Corrupt reciprocity: An experiment
AbstractWe let students play a corruption game, embedded into a variant of the ultimatum game. Those allotted the role of public servants chose between whistleblowing, opportunism and reciprocity by delivery (of a contract) and those acting as businesspeople chose how to frame the game and whether to blow the whistle. While opportunism and abstaining from whistleblowing is the Nash equilibrium, another likely outcome was that businesspeople allocate resources to punishing public servants for non-delivery, exhibiting a preference for negative reciprocity. Anticipating this, public servants might tend to reciprocate or blow the whistle upfront. Female public servants were more inclined to behave opportunistically; female businesspeople were less engaged in negative reciprocity. This corroborates a favorable role of women in anticorruption. Businesspeople who strongly preferred a corrupt framing of the game and obtained a form with corrupt wording were more willing to punish non-delivering public servants. This operates against camouflaging a bribe as a gift, because gifts fail to signal negative reciprocity. --
Download InfoIf you experience problems downloading a file, check if you have the proper application to view it first. In case of further problems read the IDEAS help page. Note that these files are not on the IDEAS site. Please be patient as the files may be large.
Bibliographic InfoPaper provided by University of Passau, Faculty of Business and Economics in its series Passauer Diskussionspapiere, Volkswirtschaftliche Reihe with number V-51-07.
Date of creation: 2007
Date of revision:
Corruption; ultimatum game; whistleblowing; gender; signaling; trust;
Find related papers by JEL classification:
- D73 - Microeconomics - - Analysis of Collective Decision-Making - - - Bureaucracy; Administrative Processes in Public Organizations; Corruption
- K42 - Law and Economics - - Legal Procedure, the Legal System, and Illegal Behavior - - - Illegal Behavior and the Enforcement of Law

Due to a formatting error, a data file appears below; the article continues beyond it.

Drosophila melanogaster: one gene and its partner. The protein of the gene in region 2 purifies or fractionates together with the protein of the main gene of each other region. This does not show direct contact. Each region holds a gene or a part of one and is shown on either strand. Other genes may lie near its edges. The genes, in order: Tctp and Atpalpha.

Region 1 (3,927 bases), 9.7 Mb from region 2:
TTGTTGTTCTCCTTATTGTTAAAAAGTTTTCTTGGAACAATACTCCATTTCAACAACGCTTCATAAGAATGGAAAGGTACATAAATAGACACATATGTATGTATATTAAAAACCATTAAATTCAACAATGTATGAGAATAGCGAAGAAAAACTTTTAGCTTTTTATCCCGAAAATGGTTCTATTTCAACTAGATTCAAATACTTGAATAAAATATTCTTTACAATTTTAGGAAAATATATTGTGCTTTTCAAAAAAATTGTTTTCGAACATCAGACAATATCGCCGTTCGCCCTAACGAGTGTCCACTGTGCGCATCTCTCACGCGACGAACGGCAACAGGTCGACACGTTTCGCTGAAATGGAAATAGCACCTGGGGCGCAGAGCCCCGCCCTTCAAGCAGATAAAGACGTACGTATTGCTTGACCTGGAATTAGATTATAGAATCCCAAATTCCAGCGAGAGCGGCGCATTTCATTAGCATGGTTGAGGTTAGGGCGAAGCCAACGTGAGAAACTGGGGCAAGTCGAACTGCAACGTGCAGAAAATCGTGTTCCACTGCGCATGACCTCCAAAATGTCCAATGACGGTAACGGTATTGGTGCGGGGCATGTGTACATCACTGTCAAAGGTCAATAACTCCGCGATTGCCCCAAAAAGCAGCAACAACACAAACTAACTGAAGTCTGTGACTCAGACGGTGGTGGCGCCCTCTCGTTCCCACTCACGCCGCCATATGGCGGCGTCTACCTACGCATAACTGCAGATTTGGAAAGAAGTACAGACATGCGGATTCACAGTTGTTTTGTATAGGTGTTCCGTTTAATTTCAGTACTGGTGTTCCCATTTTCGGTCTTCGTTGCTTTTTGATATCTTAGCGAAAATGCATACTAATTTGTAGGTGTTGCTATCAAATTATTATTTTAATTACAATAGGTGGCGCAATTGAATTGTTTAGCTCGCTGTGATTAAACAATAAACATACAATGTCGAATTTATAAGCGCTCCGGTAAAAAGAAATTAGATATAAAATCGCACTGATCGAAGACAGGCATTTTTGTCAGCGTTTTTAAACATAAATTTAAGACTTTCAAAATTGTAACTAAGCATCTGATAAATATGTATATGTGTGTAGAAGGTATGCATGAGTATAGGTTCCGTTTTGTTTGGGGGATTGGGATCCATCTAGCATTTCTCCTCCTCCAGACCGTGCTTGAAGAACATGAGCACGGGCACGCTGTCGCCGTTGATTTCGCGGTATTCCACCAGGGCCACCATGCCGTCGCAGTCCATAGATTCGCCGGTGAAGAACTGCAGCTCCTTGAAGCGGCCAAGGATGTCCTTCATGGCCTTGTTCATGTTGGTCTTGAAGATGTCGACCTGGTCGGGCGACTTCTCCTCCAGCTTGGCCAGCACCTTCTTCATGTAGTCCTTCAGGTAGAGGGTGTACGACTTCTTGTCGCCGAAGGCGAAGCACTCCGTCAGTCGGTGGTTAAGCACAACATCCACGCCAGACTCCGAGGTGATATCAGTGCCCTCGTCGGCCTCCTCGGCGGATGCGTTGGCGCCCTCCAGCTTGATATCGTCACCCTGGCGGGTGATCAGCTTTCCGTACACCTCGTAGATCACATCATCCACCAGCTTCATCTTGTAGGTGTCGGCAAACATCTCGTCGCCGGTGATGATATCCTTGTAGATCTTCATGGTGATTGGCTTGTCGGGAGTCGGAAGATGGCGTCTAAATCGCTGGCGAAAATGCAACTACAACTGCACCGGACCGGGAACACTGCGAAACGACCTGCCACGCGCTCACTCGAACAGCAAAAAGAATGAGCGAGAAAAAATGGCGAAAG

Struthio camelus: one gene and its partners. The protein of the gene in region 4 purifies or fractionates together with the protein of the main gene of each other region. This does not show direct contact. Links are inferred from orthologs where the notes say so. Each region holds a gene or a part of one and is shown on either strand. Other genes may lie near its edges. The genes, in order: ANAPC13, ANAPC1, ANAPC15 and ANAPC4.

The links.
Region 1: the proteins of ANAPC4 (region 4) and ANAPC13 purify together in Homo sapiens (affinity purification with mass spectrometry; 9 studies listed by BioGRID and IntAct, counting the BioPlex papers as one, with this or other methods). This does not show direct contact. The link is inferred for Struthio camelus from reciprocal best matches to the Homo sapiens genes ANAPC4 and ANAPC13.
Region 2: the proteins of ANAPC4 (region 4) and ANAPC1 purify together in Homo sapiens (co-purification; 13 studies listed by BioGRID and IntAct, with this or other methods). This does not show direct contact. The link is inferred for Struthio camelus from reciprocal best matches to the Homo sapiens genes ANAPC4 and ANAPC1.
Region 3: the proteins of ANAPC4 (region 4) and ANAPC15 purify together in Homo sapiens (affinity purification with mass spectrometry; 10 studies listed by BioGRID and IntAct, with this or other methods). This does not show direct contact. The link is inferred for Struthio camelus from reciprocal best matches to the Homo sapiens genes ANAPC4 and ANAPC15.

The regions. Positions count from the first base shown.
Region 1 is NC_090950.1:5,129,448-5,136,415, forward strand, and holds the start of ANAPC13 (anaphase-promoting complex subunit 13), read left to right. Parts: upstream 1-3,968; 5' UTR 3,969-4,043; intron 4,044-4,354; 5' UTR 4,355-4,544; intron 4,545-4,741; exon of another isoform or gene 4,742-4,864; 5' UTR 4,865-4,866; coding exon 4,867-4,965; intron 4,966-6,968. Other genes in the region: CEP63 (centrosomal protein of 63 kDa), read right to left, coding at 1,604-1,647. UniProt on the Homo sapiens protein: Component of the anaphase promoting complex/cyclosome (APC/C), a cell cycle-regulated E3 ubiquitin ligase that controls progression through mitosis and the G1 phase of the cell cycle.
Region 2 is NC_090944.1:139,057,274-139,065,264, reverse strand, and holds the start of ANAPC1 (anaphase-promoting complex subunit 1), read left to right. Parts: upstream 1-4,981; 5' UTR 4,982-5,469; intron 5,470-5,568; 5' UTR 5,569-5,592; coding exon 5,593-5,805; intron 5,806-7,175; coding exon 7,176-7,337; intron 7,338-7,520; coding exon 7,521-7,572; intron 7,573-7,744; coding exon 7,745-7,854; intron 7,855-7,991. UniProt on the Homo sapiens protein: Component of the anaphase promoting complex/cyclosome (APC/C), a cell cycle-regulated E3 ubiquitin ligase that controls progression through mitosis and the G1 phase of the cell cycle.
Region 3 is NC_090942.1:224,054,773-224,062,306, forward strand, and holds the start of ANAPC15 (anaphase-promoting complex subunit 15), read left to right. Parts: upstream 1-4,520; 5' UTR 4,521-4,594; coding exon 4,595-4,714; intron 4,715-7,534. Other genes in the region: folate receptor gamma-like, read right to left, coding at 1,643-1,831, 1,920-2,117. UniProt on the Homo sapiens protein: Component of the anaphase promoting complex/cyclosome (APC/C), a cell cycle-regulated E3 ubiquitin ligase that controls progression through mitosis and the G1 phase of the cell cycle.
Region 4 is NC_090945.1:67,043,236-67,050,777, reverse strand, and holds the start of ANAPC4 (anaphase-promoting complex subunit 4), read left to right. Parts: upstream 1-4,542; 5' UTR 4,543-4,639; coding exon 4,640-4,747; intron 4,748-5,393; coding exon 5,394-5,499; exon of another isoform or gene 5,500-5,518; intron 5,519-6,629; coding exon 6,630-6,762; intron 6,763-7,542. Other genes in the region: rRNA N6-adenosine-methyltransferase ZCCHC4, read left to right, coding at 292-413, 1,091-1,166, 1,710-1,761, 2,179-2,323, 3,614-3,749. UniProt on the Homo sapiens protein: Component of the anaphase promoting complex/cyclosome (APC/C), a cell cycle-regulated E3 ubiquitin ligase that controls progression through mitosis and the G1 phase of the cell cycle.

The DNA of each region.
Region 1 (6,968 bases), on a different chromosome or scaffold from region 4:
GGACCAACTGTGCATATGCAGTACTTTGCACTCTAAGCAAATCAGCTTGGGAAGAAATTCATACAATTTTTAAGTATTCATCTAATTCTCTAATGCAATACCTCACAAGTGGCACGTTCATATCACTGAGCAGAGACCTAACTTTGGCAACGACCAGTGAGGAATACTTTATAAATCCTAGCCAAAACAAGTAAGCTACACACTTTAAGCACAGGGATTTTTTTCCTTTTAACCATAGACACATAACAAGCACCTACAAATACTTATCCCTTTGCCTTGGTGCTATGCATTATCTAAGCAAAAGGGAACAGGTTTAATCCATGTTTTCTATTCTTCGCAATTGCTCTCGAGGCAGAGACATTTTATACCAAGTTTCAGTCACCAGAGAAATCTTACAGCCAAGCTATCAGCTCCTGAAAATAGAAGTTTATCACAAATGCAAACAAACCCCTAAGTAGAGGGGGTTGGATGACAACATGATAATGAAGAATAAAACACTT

- C72 - Mathematical and Quantitative Methods - - Game Theory and Bargaining Theory - - - Noncooperative Games
- C91 - Mathematical and Quantitative Methods - - Design of Experiments - - - Laboratory, Individual Behavior
Please report citation or reference errors to , or , if you are the registered author of the cited work, log in to your RePEc Author Service profile, click on "citations" and make appropriate adjustments.:
- M. Fernanda Rivas, 2013.
"An Experiment On Corruption And Gender,"
Bulletin of Economic Research,
Wiley Blackwell, vol. 65(1), pages 10-42, 01.
- Maria Fernanda Rivas, 2008. "An experiment on corruption and gender," ThE Papers 08/10, Department of Economic Theory and Economic History of the University of Granada..
- Fernanda Rivas, 2006. "An experiment on corruption and gender," Documentos de Trabajo (working papers) 0806, Department of Economics - dECON.
- Frank, Bjorn & Schulze, Gunther G., 2000. "Does economics make citizens corrupt?," Journal of Economic Behavior & Organization, Elsevier, vol. 43(1), pages 101-113, September.
- Lambsdorff, Johann Graf, 2002. "Making corrupt deals: contracting in the shadow of the law," Journal of Economic Behavior & Organization, Elsevier, vol. 48(3), pages 221-241, July.
- Günther G. Schulze & Björn Frank, 2003.
"Deterrence versus intrinsic motivation: Experimental evidence on the determinants of corruptibility,"
Economics of Governance,
Springer, vol. 4(2), pages 143-160, 08.
- Schulze, Günther G. & Frank, Björn, 2000. "Deterrence versus intrinsic motivation: Experimental evidence on the determinants of corruptility," Discussion Papers, Series 1 303, University of Konstanz, Department of Economics.